* John Hughes Time Capsule: An interesting curiosity! Kevin Bacon interviews John Hughes (maybe they were making She's Having a Baby at the time) about his filmmaking style, the themes that concern him, and also a little big about the writer/director's background. (11 minutes)

Rounding out this section is a gallery of promotional stills and a handful of trailers. These trailers also play before the movie, and even when selecting them from the Special Features menu, they play back-to-back, you can't select which one. The Special Features also lack a "play all" function. Even worse, why can't we get the awesome teaser trailer for Some Kind of Wonderful? It's mentioned in one of the documentaries, and little clips of it are shown. I remember seeing it when I was 15, when it aired before Ferris Bueller's Day Off. It was just Watts drumming, the names of the actors and the title of the film, and a promise that it was coming soon, and I thought it was the coolest thing I'd ever seen. "Soon" could not arrive fast enough for me.

The last bonus on the Some Kind of Wonderful: Special Collector's Edition is a tandem commentary with Howard Deutch and Lea Thompson. Though they did not have an on-set romance, the pair later married, had kids, and is still together. Thompson only speaks intermittently, but her presence gets Deutch to open up a bit more. He gets into the scenes in more detail than he did on Pretty in Pink: Everything's Duckie Edition, and sometimes it's fun when the couple remembers things differently and have to sort them out.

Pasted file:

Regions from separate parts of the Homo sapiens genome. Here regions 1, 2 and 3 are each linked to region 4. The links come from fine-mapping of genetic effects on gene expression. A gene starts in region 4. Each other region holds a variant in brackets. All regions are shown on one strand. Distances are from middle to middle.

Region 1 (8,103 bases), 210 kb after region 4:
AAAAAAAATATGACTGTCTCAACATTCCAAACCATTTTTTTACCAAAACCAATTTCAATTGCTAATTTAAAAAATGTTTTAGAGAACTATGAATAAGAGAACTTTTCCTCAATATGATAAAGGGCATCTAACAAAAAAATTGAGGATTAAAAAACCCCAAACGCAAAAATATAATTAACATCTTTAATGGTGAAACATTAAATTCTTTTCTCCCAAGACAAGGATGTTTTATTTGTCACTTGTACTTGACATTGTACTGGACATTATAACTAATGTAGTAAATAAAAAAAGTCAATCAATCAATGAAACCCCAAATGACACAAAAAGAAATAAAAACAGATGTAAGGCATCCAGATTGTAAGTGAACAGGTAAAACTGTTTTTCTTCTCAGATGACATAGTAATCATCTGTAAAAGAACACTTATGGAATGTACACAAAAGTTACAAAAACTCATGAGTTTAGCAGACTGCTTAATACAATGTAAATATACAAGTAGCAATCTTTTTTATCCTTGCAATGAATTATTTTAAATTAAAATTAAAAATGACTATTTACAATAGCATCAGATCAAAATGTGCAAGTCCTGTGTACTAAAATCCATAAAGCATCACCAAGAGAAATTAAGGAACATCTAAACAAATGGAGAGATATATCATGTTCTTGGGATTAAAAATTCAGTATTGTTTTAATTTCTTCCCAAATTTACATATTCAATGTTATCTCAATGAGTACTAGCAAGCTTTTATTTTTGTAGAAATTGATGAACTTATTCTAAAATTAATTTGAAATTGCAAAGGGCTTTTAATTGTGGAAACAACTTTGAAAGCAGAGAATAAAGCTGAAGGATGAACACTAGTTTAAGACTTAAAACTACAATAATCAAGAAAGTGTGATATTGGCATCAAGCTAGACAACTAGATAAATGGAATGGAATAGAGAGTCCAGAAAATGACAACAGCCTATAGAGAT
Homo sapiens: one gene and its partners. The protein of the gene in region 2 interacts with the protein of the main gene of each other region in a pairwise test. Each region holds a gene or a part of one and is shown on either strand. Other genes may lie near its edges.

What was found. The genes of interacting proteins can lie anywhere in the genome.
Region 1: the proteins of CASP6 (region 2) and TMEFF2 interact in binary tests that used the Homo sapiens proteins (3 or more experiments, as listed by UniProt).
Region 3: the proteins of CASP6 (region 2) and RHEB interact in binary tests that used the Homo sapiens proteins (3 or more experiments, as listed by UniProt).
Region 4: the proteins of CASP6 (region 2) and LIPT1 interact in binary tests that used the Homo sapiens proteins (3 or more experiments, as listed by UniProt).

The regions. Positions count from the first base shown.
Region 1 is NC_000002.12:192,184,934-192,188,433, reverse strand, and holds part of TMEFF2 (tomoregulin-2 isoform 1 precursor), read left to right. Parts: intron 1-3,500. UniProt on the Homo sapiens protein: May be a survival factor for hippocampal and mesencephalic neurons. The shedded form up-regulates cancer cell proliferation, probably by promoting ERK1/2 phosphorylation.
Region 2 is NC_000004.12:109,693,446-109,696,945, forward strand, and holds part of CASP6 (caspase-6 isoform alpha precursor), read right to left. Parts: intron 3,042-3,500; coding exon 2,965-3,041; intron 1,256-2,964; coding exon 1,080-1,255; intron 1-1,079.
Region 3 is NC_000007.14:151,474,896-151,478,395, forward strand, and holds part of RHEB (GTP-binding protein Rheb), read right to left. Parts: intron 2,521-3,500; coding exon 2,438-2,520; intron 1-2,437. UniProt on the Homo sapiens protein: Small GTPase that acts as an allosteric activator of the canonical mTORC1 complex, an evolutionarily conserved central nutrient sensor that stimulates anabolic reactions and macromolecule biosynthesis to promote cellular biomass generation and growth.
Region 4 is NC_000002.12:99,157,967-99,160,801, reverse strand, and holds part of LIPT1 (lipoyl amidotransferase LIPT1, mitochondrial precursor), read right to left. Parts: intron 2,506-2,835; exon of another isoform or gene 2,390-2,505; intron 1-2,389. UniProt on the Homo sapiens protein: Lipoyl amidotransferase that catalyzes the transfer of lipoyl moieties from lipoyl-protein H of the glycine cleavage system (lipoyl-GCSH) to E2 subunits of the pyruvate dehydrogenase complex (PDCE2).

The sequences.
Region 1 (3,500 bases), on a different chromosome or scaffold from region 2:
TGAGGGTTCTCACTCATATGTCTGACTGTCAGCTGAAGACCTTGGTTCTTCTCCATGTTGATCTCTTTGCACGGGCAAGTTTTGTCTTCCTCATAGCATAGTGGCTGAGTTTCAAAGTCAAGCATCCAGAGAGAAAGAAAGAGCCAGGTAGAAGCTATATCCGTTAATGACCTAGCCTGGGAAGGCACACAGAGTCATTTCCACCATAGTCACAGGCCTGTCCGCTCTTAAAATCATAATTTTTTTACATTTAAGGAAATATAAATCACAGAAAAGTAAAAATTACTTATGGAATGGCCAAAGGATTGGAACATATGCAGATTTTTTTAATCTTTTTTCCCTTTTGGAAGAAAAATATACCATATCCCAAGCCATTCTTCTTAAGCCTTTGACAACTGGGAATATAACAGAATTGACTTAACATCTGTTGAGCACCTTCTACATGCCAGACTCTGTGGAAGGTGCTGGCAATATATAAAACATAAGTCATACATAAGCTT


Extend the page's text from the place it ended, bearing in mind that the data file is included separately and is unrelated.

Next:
Highly Recommended. Though I would have liked to see even more detail in the extras department, the Some Kind of Wonderful: Special Collector's Edition is a vast improvement over the previous DVD of this underrated gem. John Hughes capped his teen love stories with one of his most romantic and, when it comes to the characters, possibly his most complex. With excellent performances by Lea Thompson, Eric Stoltz, and most notably, Mary Stuart Masterson and Elias Koteas, Some Kind of Wonderful is a more exciting movie than most people remember. Take a chance and refresh your memory.

Jamie S. Rich is a novelist and comic book writer. He is best known for his collaborations with Joelle Jones, including the hardboiled crime comic book You Have Killed Me, the challenging romance 12 Reasons Why I Love Her, and the 2007 prose novel Have You Seen the Horizon Lately?, for which Jones did the cover. All three were published by Oni Press. His most recent projects include the futuristic romance A Boy and a Girl with Natalie Nourigat; Archer Coe and the Thousand Natural Shocks, a loopy crime tale drawn by Dan Christensen; and the horror miniseries Madame Frankenstein, a collaboration with Megan Levens. Follow Rich's blog at